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Information Technology and Universal Design for Learning

Our last few articles have introduced the three principles of Universal Design for Learning (UDL). In this article, we explore how information technology can help educators use UDL in their physical or digital classrooms.

Information Technology and Universal Design for Learning (UDL)

Since the COVID-19 pandemic has required more online learning, teachers at all levels have been finding new ways to:

Students can access online courses from anywhere and interact with instructors and classmates in many ways, including:

  • Real-time video-conferences
  • Synchronous messaging
  • Email

Online platforms mean that school can continue even during a pandemic, with some creative thinking and some openness to change. In a similar way, information technology can help school staff at all levels, from classroom teachers to administration, design lessons that can reach the widest variety of students.

UDL and Online Learning

Instructors can create text-based lessons for students to read:

  • On a screen, with or without accessibility hardware or software
  • In hard-copy print

Instructors can also create audio or video recordings of their lessons for students to access on their own schedules. For instance, students can access lesson resources or recordings at times:

  • When they have most focus or energy
  • That do not conflict with other responsibilities at home or work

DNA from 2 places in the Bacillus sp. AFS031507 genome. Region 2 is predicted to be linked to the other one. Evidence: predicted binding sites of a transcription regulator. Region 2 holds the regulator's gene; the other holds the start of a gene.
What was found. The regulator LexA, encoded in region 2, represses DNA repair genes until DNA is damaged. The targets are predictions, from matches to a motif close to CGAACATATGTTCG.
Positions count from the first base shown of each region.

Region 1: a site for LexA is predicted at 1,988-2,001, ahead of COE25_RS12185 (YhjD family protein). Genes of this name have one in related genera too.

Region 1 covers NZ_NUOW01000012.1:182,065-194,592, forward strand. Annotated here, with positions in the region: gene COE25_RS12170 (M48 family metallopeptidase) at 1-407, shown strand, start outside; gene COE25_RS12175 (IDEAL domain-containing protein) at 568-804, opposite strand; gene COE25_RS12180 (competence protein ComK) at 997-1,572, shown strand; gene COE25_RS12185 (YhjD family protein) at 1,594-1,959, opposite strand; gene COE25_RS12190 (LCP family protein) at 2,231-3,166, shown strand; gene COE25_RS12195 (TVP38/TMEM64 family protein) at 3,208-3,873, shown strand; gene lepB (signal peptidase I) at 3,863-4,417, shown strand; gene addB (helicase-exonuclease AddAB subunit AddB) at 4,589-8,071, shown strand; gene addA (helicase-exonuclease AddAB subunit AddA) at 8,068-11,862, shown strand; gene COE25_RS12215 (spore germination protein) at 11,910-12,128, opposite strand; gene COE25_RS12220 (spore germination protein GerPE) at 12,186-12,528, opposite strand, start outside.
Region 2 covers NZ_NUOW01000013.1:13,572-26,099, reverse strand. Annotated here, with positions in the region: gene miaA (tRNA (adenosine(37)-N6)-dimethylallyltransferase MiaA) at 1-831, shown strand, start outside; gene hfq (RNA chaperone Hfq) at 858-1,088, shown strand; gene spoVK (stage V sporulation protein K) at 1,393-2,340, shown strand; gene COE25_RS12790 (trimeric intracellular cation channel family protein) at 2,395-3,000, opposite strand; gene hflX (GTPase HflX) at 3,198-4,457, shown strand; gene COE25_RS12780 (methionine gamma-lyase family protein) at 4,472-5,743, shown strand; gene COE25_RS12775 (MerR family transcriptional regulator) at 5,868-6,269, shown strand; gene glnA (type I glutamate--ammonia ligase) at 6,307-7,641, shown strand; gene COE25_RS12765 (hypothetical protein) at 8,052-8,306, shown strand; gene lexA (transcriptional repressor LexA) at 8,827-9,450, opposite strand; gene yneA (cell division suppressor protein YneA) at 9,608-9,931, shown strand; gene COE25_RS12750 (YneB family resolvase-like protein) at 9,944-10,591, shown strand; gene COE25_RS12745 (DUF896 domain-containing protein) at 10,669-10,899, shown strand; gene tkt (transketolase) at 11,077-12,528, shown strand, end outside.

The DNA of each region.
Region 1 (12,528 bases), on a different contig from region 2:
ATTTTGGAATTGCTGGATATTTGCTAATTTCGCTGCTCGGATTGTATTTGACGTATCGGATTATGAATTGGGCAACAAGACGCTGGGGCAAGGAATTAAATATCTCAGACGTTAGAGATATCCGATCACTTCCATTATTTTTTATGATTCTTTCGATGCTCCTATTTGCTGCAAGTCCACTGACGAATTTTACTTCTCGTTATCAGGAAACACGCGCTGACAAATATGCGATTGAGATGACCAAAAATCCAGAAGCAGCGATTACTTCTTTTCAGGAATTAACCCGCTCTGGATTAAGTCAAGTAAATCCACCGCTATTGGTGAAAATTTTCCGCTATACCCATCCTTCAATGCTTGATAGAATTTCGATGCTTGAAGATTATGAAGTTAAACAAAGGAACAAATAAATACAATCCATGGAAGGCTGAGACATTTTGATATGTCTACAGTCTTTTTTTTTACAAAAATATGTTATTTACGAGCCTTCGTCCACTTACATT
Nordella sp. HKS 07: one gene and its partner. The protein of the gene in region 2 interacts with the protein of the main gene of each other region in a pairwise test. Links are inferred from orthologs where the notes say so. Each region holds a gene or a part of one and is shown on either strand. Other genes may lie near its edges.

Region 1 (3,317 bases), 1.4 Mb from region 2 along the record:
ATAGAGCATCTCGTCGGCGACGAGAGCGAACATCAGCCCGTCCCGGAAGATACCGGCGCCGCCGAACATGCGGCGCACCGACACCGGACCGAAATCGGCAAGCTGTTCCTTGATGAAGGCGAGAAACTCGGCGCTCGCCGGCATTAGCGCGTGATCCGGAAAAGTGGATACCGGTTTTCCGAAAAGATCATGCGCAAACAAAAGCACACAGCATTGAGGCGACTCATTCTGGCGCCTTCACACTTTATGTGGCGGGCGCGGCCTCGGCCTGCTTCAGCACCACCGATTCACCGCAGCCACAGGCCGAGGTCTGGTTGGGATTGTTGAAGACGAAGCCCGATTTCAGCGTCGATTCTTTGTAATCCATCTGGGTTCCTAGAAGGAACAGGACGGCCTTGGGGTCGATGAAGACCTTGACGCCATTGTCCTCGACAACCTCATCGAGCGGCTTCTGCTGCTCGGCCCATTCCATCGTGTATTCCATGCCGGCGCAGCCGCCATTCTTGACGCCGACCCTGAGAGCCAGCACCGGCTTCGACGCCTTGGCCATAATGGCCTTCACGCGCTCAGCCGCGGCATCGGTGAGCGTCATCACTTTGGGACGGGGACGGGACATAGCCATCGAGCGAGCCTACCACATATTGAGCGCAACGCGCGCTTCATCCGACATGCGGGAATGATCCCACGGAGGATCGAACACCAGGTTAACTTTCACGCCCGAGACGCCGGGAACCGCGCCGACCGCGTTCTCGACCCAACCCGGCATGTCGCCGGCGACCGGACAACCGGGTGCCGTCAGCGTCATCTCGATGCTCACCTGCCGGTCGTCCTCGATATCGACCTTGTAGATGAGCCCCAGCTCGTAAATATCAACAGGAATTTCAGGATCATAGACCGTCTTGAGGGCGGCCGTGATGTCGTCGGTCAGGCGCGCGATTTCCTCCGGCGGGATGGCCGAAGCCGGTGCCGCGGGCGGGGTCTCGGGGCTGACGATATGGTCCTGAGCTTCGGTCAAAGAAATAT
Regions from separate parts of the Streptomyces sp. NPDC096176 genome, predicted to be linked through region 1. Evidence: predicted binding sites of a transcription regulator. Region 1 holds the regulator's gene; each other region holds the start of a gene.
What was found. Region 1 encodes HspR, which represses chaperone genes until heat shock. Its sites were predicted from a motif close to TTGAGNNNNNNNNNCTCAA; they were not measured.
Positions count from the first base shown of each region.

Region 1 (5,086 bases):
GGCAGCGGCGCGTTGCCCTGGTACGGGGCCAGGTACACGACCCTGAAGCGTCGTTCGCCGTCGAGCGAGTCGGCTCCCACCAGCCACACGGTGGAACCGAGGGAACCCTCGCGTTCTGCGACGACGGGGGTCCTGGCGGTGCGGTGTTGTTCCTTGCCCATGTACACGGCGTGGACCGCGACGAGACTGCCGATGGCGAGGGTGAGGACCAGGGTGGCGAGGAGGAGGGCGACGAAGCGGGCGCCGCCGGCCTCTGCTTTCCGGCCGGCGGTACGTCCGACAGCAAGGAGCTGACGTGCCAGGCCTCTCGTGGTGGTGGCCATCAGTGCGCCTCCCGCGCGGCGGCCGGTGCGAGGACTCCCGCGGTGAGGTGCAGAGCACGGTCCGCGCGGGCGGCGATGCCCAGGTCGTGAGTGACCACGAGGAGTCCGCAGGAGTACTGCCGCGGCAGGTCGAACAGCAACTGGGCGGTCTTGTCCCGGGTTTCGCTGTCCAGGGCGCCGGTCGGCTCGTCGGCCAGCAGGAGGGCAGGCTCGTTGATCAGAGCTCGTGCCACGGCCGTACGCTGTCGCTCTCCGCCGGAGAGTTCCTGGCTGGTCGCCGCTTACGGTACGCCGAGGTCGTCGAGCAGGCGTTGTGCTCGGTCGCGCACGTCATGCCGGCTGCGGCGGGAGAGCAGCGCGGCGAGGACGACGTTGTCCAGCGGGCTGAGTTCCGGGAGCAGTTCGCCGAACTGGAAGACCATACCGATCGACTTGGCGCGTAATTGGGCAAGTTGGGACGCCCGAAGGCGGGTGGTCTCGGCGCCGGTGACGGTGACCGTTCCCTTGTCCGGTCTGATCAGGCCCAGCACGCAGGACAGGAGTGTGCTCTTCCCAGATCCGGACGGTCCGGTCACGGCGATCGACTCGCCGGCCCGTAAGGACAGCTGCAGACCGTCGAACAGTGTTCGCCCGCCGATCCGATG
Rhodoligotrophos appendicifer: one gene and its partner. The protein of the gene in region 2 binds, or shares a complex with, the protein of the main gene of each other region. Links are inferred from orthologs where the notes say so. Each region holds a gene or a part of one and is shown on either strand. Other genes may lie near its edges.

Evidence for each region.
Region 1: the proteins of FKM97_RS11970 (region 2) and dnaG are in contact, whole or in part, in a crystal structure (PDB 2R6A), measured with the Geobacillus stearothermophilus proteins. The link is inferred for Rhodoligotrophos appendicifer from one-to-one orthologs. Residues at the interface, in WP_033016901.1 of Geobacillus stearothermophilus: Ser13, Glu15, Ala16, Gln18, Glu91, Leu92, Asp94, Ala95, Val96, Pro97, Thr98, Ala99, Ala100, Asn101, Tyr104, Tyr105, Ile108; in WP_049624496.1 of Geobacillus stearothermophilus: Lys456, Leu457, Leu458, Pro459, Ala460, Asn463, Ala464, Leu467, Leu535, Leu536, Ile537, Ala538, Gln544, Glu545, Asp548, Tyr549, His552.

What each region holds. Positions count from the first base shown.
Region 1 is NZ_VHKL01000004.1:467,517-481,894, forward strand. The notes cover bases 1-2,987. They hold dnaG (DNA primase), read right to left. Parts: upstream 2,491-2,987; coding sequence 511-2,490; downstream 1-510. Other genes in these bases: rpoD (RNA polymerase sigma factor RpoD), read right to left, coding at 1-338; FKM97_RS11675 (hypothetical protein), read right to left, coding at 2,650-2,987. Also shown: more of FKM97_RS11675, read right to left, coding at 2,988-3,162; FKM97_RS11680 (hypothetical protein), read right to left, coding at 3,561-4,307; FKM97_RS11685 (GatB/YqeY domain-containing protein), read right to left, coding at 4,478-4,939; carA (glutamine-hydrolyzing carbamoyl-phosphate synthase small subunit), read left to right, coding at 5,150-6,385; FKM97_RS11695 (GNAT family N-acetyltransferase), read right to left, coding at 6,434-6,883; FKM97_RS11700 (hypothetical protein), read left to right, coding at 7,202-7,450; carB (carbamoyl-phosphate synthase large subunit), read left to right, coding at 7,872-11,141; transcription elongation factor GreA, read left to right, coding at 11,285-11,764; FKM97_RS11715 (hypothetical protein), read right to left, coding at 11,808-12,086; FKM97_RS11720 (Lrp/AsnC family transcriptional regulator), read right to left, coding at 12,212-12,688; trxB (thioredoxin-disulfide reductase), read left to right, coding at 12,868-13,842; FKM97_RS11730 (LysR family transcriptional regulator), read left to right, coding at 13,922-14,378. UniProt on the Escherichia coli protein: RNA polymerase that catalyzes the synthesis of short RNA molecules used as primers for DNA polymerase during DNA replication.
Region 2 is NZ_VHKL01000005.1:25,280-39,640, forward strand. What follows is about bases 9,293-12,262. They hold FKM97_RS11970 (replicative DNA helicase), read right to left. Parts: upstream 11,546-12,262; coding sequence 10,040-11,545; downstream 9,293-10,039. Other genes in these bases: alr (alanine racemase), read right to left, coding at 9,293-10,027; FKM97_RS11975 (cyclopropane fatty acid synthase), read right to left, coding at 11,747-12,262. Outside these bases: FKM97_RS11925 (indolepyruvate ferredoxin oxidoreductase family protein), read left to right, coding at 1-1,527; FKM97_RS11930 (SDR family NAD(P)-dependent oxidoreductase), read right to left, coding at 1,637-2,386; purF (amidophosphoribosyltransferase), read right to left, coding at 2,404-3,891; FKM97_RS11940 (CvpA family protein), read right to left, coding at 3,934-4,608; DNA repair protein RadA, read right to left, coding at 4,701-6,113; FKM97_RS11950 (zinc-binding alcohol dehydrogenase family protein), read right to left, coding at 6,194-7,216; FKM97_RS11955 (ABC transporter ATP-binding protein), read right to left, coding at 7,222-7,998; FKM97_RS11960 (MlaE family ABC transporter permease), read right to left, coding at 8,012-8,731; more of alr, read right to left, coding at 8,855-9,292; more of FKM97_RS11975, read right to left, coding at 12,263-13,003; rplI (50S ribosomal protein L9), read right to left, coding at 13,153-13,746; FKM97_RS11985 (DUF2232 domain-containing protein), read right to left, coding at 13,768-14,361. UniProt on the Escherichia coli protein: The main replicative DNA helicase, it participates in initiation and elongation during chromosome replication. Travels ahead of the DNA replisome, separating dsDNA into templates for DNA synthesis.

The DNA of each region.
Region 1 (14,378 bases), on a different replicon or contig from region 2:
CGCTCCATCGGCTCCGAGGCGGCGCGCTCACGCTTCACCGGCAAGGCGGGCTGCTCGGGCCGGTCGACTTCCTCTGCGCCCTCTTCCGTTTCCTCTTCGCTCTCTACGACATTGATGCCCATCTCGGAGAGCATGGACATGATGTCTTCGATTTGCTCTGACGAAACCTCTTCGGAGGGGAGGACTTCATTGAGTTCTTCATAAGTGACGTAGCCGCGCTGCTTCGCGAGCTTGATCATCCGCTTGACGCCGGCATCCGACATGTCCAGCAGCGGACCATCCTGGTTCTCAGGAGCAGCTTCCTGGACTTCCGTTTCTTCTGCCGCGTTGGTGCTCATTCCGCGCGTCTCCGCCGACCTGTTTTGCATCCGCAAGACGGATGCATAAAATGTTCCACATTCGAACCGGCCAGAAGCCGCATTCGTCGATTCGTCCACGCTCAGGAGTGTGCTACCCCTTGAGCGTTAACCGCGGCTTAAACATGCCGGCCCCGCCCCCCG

Students can also learn at a pace that works best for them, by reading, listening, or watching more quickly or slowly.

Moreover, instructors can also design lessons in real-time more universally, using information technology. For example, instructors can create documents with visuals and type their own alt-text, or display their speaking notes visually. Students can contribute to class discussions through video-conferencing, or write responses on an online discussion forum. Likewise, students can collaborate on group work in both ways.

In short, information technology makes UDL easier to implement than ever before. Furthermore, Information technology can compensate, to some degree, for physical inaccessibility. For example, a student may not be able to take an in-person course if it is offered in an inaccessible school building. However, the student can take the same course if it is offered through distance learning.

Our next article will explore how policies of Universal Design for Learning can support teachers using information technology to reach their students.